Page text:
Nulife is in the process of cleaning up an abandoned facility on Middle Road in Sheridan, which was formerly occupied by Reflective Glass Products, Inc. The United Kingdom-based company will install furnaces in the facility before opening up sometime toward the end of the summer, according to Sheridan officials.
“Locating within the USA means there is now no need to export the glass waste, something which is becoming more difficult as the Federal (Environmental Protection Agency) steps up their oversight of waste exports to prevent toxic waste being dumped in developing nations who are not equipped to deal with it,” the press release states.
The statement also says the recycling facility will take in up to 200 million pounds of cathode ray tube glass.
DUNKIRK METAL PRODUCTS
Joe Shull, president and partner at Dunkirk Metal Products, said his business is centralizing its Brocton and Dunkirk properties to the industrial park within the current quarter. The company will occupy the former Lorenzo Enterprises building there.
Shull really spoke to Daly’s reasoning of the industrial park having available facilities for attracting businesses.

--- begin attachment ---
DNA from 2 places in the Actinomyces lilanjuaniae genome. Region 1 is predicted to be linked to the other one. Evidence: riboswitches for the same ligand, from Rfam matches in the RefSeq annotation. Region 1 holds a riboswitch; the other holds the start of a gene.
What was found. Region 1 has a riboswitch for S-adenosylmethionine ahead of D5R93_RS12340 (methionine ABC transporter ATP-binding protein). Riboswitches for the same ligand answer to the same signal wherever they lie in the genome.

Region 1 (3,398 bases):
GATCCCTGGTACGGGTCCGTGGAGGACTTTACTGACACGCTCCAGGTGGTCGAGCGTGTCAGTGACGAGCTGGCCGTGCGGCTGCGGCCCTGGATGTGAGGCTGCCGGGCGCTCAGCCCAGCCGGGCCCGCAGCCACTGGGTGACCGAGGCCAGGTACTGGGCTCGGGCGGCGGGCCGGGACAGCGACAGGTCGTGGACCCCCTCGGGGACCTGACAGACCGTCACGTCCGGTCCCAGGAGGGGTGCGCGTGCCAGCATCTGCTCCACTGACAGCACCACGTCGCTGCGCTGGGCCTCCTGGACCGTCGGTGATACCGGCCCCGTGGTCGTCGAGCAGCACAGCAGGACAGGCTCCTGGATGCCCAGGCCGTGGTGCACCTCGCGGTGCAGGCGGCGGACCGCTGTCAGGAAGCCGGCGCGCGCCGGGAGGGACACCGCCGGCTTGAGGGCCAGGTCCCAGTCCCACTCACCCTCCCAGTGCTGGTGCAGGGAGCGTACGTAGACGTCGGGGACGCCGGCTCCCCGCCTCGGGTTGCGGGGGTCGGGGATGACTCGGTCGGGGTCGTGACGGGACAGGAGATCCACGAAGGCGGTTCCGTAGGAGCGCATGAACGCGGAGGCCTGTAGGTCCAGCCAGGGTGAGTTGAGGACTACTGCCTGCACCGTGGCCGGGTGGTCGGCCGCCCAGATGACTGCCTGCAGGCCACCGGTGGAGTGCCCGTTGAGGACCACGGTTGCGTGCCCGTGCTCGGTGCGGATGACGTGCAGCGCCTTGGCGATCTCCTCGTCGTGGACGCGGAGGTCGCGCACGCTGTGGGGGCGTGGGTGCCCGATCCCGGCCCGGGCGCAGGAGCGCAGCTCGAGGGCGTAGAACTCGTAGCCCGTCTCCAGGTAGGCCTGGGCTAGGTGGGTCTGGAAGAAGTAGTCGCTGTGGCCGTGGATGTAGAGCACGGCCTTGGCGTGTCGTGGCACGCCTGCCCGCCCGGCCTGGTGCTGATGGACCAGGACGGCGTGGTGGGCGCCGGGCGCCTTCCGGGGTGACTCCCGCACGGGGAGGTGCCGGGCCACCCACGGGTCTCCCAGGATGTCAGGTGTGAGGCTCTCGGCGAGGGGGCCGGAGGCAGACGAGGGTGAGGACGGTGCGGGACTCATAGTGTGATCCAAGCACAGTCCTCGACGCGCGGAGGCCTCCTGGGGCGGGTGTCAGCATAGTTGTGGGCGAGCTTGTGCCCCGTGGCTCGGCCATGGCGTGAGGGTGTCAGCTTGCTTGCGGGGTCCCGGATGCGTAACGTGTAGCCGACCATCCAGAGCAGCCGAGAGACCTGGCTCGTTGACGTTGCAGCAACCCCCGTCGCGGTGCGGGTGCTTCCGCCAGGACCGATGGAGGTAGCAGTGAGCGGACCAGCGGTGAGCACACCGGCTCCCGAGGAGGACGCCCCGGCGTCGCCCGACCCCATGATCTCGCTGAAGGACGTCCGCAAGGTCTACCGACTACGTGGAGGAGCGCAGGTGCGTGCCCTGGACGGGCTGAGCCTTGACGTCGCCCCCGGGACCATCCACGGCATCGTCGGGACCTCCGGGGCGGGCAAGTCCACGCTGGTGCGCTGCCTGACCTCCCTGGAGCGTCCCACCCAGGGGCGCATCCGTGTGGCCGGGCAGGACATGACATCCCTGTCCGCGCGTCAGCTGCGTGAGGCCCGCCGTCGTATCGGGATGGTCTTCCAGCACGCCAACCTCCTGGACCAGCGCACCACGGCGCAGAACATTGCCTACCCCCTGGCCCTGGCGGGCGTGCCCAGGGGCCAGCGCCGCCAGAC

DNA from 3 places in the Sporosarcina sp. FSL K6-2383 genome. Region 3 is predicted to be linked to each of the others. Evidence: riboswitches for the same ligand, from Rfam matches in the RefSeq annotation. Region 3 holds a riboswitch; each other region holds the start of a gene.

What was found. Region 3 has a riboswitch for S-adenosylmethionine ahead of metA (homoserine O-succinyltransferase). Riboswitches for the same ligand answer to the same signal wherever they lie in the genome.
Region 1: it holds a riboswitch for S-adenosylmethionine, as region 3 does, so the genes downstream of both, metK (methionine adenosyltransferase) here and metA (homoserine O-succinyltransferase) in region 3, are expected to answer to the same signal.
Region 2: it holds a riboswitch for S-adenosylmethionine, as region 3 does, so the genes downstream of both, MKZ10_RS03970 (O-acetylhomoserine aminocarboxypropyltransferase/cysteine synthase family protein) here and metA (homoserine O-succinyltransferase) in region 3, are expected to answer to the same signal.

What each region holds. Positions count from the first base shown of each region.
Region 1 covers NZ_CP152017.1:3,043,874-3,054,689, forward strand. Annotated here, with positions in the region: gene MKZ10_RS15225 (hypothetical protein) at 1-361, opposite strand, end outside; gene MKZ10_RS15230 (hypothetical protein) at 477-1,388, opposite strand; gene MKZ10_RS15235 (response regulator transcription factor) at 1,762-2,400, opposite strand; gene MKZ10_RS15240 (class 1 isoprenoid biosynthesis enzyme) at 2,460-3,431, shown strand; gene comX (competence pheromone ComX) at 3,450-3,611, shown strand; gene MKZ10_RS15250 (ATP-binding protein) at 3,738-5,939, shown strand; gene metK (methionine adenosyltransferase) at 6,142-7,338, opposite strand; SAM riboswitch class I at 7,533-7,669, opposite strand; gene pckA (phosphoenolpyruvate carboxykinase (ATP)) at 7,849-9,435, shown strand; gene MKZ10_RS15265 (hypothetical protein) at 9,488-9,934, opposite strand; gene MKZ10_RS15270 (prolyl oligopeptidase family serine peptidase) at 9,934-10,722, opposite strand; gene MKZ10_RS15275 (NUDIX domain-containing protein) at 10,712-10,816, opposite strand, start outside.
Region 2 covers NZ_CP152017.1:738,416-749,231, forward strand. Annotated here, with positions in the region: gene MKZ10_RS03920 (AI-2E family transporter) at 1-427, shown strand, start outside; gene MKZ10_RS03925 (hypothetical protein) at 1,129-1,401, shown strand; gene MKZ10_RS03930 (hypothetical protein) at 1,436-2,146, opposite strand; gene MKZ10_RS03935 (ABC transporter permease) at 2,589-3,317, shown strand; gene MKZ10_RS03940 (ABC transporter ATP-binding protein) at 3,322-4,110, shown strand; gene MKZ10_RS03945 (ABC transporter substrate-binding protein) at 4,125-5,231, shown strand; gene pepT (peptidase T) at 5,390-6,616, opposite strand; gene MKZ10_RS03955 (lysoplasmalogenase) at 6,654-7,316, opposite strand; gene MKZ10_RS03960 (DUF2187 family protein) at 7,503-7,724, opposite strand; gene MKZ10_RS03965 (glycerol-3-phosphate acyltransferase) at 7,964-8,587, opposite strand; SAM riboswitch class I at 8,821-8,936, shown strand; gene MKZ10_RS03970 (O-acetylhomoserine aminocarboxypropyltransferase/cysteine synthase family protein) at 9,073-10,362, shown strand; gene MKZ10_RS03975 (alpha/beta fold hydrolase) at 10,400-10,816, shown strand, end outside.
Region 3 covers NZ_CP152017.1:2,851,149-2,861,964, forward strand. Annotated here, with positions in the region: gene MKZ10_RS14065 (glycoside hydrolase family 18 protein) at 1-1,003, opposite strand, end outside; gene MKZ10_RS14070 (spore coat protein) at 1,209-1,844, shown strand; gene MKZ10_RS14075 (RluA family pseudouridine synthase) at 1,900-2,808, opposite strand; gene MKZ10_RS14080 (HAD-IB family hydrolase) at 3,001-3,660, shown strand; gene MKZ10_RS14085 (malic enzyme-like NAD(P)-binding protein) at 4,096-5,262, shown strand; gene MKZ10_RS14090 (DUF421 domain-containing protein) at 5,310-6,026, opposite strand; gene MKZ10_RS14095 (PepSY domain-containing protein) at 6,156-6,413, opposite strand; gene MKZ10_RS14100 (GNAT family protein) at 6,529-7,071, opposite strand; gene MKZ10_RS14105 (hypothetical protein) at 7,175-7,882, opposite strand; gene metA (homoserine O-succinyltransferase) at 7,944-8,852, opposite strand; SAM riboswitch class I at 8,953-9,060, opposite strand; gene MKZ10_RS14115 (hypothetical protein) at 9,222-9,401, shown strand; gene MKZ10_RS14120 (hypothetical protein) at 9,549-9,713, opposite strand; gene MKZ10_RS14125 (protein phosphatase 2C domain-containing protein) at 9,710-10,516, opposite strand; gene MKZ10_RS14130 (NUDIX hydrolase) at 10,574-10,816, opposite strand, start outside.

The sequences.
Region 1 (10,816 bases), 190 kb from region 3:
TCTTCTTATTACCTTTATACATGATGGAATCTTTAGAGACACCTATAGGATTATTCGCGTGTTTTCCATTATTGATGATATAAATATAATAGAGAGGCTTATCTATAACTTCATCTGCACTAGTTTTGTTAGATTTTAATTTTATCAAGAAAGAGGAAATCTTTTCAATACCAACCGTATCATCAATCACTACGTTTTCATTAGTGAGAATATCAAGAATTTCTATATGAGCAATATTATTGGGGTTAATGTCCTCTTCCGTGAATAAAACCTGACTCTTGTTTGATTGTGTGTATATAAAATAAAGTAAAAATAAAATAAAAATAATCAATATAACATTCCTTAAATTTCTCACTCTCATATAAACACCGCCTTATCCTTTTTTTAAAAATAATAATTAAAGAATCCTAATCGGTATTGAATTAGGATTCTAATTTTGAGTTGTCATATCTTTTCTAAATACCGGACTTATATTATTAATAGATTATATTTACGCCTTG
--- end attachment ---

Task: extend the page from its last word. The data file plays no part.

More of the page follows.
“We’ve looked at lots of inventory on buildings and nothing that we found that met our needs or criteria was in the city limits,” he said.
Dunkirk Metal Products, which specializes as a one-stop job shop and manufacture fabricator, currently has 20 employees.
Shull said it makes better business sense to house the company under one roof so there wouldn’t be constant shipping between two facilities. That, in turn, would cut costs and improve productivity, making it run more effectively. Shull also said the new Sheridan facility is bigger, which will help with growth.
Cyn Gailey and Barb Joy are the business partners for Creation Station, a working stained glass studio formerly located in Silver Creek. The studio sells work from about 30 local artists and offers a wide selection of beach and sea glass art.
Gailey explained why Creation Station moved to Route 20 in Sheridan in late April, citing a lack of parking space and a dying economy in Silver Creek.